On 27 May, 2016 the US Food and Drug Administration (FDA) approved Axumin, a radioactive diagnostic agent for injection. Axumin is indicated for positron emission tomography (PET) imaging in men with suspected prostate cancer recurrence based on elevated prostate specific antigen (PSA) levels following prior treatment.
In patients with suspected cancer recurrence after primary treatment, accurate staging is an important objective in improving management and outcomes.
“Imaging tests are not able to determine the location of the recurrent prostate cancer when the PSA is at very low levels,” said Libero Marzella, MD, PhD, director of the Division of Medical Imaging Products in the FDA’s Center for Drug Evaluation and Research. “Axumin is shown to provide another accurate imaging approach for these patients.”
Two studies evaluated the safety and efficacy of Axumin for imaging prostate cancer in patients with recurrent disease. The first compared 105 Axumin scans in men with suspected recurrence of prostate cancer to the histopathology (the study of tissue changes caused by disease) obtained by prostate biopsy and by biopsies of suspicious imaged lesions. Radiologists onsite read the scans initially; subsequently, three independent radiologists read the same scans in a blinded study.
The second study evaluated the agreement between 96 Axumin and C11 choline (an approved PET scan imaging test) scans in patients with median PSA values of 1.44 ng/mL. Radiologists on-site read the scans, and the same three independent radiologists who read the scans in the first study read the Axumin scans in this second blinded study. The results of the independent scan readings were generally consistent with one another, and confirmed the results of the onsite scan readings. Both studies supported the safety and efficacy of Axumin for imaging prostate cancer in men with elevated PSA levels following prior treatment.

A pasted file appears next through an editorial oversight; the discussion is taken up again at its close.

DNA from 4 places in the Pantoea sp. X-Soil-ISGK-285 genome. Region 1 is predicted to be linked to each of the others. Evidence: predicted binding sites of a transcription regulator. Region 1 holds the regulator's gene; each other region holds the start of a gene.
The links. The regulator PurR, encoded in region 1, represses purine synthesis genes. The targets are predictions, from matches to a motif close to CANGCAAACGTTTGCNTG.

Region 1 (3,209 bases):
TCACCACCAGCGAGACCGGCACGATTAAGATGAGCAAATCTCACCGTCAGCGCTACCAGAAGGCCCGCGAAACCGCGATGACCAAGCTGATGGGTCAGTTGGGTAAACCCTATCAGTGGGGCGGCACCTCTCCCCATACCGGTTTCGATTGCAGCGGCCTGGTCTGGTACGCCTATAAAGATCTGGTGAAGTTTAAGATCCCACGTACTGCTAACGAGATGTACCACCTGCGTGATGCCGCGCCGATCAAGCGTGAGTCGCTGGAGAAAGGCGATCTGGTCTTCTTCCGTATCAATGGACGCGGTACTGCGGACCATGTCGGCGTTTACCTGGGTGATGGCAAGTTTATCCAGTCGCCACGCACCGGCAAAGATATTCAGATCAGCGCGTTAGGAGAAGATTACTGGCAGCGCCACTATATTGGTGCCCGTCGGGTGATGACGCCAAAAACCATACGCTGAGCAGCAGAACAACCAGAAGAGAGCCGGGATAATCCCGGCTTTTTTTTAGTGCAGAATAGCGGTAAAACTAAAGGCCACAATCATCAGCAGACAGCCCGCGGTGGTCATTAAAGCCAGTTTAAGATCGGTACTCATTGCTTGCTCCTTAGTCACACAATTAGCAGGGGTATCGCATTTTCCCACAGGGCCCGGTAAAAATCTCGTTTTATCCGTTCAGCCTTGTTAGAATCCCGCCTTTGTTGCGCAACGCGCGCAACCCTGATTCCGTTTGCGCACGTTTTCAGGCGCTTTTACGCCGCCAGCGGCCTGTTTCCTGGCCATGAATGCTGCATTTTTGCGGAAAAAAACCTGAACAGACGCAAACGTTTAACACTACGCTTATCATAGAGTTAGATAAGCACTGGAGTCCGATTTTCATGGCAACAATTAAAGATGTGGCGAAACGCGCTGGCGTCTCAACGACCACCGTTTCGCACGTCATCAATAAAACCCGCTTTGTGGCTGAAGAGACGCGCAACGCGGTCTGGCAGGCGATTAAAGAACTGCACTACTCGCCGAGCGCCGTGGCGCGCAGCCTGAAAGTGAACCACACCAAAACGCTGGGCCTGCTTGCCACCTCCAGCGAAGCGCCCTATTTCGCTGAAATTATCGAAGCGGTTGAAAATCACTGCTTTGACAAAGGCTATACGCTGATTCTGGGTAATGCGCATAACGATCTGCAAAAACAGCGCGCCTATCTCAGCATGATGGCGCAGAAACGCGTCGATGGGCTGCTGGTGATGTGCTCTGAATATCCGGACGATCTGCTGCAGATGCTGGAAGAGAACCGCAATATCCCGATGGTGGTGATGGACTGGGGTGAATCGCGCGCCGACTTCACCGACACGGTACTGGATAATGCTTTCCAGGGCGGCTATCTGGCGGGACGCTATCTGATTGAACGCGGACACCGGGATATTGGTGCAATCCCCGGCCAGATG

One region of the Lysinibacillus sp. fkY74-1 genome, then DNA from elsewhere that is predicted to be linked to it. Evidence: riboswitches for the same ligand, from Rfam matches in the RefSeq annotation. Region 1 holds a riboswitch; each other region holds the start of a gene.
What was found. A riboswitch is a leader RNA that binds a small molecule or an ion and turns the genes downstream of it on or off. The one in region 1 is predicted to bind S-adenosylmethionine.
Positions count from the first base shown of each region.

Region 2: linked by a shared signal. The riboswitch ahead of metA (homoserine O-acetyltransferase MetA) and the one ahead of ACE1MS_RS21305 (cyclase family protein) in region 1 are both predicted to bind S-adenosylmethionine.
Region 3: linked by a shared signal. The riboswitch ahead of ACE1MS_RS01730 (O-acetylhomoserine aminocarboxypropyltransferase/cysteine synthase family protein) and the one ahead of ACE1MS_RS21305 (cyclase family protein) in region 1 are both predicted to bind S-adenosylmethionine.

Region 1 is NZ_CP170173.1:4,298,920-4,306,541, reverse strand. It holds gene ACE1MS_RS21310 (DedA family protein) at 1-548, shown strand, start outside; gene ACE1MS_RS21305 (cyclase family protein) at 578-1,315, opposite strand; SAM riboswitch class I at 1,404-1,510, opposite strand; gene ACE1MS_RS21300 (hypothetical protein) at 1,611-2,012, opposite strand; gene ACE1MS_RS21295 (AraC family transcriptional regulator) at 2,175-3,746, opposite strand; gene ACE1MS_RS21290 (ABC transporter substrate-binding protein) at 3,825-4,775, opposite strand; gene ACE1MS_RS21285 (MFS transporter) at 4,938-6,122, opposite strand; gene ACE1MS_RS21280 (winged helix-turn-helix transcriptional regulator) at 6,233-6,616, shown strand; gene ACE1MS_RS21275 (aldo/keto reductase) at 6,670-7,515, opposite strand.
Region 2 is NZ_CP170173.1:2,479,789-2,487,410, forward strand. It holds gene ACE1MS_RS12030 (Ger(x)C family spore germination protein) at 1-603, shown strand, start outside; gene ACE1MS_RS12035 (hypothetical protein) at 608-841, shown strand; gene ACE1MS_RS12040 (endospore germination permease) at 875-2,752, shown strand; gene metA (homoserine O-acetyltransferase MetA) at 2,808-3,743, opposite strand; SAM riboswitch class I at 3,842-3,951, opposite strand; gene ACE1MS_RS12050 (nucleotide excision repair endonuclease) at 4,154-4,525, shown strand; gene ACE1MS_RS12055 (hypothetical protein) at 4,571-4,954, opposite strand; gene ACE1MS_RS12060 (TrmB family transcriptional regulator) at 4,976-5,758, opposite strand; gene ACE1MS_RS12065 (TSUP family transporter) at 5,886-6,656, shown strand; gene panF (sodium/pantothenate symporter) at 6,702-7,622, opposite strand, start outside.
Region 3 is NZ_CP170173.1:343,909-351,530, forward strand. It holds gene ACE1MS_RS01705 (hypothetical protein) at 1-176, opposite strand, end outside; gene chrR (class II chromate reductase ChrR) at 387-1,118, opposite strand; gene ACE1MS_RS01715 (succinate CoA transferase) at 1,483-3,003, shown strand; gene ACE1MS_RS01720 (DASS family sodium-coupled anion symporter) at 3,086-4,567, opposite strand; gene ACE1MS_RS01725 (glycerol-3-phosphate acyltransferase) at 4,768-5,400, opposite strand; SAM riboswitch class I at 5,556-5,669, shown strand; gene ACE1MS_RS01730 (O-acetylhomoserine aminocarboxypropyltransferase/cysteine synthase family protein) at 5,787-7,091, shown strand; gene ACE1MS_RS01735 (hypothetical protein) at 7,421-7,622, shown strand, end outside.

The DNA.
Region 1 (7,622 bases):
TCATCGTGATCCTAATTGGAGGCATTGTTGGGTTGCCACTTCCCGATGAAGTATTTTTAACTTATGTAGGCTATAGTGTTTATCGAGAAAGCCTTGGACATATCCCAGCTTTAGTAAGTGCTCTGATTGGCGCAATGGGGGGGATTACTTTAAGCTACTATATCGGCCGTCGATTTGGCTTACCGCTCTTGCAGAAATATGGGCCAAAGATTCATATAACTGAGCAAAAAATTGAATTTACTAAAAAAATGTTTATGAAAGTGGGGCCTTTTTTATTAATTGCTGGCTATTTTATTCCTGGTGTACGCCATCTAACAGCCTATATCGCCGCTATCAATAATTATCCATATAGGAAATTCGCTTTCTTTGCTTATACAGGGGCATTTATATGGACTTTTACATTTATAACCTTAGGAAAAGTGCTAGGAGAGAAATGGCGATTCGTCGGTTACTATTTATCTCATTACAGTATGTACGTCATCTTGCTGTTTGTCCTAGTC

Axumin is a radioactive drug and should be handled with appropriate safety measures to minimise radiation exposure to patients and healthcare providers during administration. Image interpretation errors can occur with Axumin PET imaging. A negative image does not rule out the presence of recurrent prostate cancer and a positive image does not confirm the presence of recurrent prostate cancer. Clinical correlation, which may include histopathological evaluation of the suspected recurrence site, is recommended.
The most commonly reported adverse reactions in patients are injection site pain, redness, and a metallic taste in the mouth.
Axumin is marketed by Blue Earth Diagnostics, Ltd., Oxford, United Kingdom.